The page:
The preliminary green light given by EFSA on Monday 4 July for mealworms for human consumption, for Alphitobius diaperinus, is a further step towards a greater consumption of insect proteins that are good for health and the environment. That is the opinion of the insect breeder Insect. In the Netherlands, this company already grows insects using horticultural techniques. The commercialization of the company’s insect products can now be accelerated in the European market.
47% of Dutch people are willing to eat foods based on insect proteins
The health crisis has made Dutch people think about how and what they eat: just over a third (33%) say the pandemic has not changed their eating habits. Almost half of Dutch people (47%) say they have started eating healthier (40%) or much healthier (7%). And 48% say they will now follow a more environmentally friendly diet. It shows a recent survey conducted by One Poll.
Ÿnsect examined the Dutch perception of insect-based foods. A clear conclusion: the Dutch are very open to the idea of eating more insects. 1 in 5 Dutch people (21%) have already eaten insects or insect-based foods. Among young men, this proportion becomes almost 1 in 3 (30% of men between 18 and 24 years). Most of them have already eaten insects, usually during a vacation in Thailand, China, Japan or Mexico, where it is very common to eat insects. Of those who have already eaten insects, 33% say they have enjoyed them and would like to do so again.
When explaining the environmental, health and nutritional benefits, 47% of Dutch people say they are willing to eat food based on insect proteins. Men are particularly motivated: 52% say they want to switch to insect-based foods.
The Dutch want more insect-based foods
The Dutch are big proponents of the development of food based on insect proteins. In fact, 53% of respondents believe that the government should include insect-based foods in their health and nutrition advice.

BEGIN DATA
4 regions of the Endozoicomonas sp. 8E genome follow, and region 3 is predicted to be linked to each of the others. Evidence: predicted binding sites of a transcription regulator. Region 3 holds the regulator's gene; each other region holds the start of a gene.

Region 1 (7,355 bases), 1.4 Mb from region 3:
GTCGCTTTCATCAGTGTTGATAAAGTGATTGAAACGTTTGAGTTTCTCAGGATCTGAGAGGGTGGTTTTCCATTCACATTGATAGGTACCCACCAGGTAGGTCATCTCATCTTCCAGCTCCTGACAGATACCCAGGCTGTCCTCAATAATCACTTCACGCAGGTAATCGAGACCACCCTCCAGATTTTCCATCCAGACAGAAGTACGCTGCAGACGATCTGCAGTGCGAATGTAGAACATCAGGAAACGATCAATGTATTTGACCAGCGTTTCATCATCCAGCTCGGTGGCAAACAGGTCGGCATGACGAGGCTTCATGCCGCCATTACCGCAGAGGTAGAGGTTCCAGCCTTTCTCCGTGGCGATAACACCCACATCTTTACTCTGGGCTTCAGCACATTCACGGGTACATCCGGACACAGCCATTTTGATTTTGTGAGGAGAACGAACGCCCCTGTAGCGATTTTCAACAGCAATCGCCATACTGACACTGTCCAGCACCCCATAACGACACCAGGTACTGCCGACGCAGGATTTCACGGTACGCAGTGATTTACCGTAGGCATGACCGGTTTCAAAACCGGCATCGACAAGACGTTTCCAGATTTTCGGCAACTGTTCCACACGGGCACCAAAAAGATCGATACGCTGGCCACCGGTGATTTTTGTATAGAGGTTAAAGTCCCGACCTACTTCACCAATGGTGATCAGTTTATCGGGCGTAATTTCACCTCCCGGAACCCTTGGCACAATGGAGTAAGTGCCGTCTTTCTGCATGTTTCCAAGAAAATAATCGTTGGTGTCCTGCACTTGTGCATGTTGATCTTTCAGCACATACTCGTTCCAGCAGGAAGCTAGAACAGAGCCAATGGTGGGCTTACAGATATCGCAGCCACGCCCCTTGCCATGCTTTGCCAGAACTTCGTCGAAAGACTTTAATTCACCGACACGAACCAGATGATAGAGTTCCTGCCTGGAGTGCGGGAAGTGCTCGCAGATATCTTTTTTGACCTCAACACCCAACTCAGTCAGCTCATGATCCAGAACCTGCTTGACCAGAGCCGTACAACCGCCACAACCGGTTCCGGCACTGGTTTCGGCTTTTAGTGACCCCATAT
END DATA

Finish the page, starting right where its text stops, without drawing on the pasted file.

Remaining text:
In addition, 80% of Dutch respondents believe that food producers should include more insect proteins in their products. 51% of the respondents, however, make it a condition that this must be clearly stated on the packaging. Again, men are the most enthusiastic (84% of men).
The EFSA Communication means that Alphitobius diaperinus will be the fourth insect to receive a positive assessment for consumption from the European Food Safety Authority.
This mealworm species is already grown and processed in the vertical farm Ÿnsect Nederland (Ermelo), which makes Ÿnsect ready to accelerate the commercialization of its products in new European markets.
In some European markets, insect proteins are already present in hamburgers (Zirp), cereal bars (Isaac, Zirp) and protein drinks (Flin, Isaac, Becrit, Row).
“Proteins that are better for humans and the planet”
The benefits of insect protein-based foods are many, as Antoine Hubert, CEO and co-founder of Ÿnsect, says: “Our company was born out of the will to combat climate change with concrete solutions. Insect proteins that are easily pulverized in many processable products, are healthier than vegetable proteins and more environmentally friendly than animal proteins. “
“EFSA’s recent assessment that Alphitobius diaperinus is safe for human consumption is an important step forward in the expansion of our business,” said Antoine Hubert, CEO and co-founder of Ÿnsect. “Target worm protein offers the best of both worlds. It is just as nutritious as animal protein, but with a much lower impact on the environment and much more readily available in the last few years. In light of the latest IPCC report and the urgency of seizing globally, insects will undoubtedly be one of the solutions to achieve the Paris climate goals.A recent study from the University of Helsinki showed that when switching from a diet rich in meat and dairy products to a diet rich in ‘new’ foods such as algae, insects, farmed meat and mycoproteins, the impact of food production on the environment can be reduced by more than 80%. “
Ÿnsect got OnePoll to conduct the poll from April 1 to 7 among a representative group of Dutch adults in 2017.
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